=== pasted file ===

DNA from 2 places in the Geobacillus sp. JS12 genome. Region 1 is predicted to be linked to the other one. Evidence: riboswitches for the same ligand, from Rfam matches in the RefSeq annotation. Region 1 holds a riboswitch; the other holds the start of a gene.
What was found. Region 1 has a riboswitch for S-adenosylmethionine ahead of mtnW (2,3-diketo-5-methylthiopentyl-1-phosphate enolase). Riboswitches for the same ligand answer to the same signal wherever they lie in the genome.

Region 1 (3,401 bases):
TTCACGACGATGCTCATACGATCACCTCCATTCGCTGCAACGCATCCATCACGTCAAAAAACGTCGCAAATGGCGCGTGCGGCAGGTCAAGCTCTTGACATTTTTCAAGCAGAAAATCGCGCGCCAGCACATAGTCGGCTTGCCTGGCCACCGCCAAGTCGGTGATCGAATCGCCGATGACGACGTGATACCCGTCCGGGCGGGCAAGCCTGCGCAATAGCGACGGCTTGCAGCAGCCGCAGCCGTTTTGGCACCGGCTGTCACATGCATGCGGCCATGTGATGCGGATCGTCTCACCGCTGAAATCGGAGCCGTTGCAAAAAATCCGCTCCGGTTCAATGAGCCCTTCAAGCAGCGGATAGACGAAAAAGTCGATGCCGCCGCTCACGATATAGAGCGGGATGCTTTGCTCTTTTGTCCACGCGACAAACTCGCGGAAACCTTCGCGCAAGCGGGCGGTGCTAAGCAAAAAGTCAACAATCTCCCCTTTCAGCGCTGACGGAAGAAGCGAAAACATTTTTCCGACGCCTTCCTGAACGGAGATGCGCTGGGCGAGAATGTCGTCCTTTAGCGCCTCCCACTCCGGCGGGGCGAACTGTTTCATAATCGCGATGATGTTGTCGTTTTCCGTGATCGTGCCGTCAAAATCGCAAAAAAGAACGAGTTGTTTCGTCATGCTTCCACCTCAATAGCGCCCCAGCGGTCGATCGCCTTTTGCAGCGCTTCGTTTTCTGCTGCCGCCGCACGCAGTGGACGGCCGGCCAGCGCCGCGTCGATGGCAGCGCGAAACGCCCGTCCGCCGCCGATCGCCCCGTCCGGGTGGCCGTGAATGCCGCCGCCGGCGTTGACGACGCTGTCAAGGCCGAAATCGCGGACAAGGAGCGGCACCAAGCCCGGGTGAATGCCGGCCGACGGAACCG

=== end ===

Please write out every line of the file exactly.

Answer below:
DNA from 2 places in the Geobacillus sp. JS12 genome. Region 1 is predicted to be linked to the other one. Evidence: riboswitches for the same ligand, from Rfam matches in the RefSeq annotation. Region 1 holds a riboswitch; the other holds the start of a gene.
What was found. Region 1 has a riboswitch for S-adenosylmethionine ahead of mtnW (2,3-diketo-5-methylthiopentyl-1-phosphate enolase). Riboswitches for the same ligand answer to the same signal wherever they lie in the genome.

Region 1 (3,401 bases):
TTCACGACGATGCTCATACGATCACCTCCATTCGCTGCAACGCATCCATCACGTCAAAAAACGTCGCAAATGGCGCGTGCGGCAGGTCAAGCTCTTGACATTTTTCAAGCAGAAAATCGCGCGCCAGCACATAGTCGGCTTGCCTGGCCACCGCCAAGTCGGTGATCGAATCGCCGATGACGACGTGATACCCGTCCGGGCGGGCAAGCCTGCGCAATAGCGACGGCTTGCAGCAGCCGCAGCCGTTTTGGCACCGGCTGTCACATGCATGCGGCCATGTGATGCGGATCGTCTCACCGCTGAAATCGGAGCCGTTGCAAAAAATCCGCTCCGGTTCAATGAGCCCTTCAAGCAGCGGATAGACGAAAAAGTCGATGCCGCCGCTCACGATATAGAGCGGGATGCTTTGCTCTTTTGTCCACGCGACAAACTCGCGGAAACCTTCGCGCAAGCGGGCGGTGCTAAGCAAAAAGTCAACAATCTCCCCTTTCAGCGCTGACGGAAGAAGCGAAAACATTTTTCCGACGCCTTCCTGAACGGAGATGCGCTGGGCGAGAATGTCGTCCTTTAGCGCCTCCCACTCCGGCGGGGCGAACTGTTTCATAATCGCGATGATGTTGTCGTTTTCCGTGATCGTGCCGTCAAAATCGCAAAAAAGAACGAGTTGTTTCGTCATGCTTCCACCTCAATAGCGCCCCAGCGGTCGATCGCCTTTTGCAGCGCTTCGTTTTCTGCTGCCGCCGCACGCAGTGGACGGCCGGCCAGCGCCGCGTCGATGGCAGCGCGAAACGCCCGTCCGCCGCCGATCGCCCCGTCCGGGTGGCCGTGAATGCCGCCGCCGGCGTTGACGACGCTGTCAAGGCCGAAATCGCGGACAAGGAGCGGCACCAAGCCCGGGTGAATGCCGGCCGACGGAACCG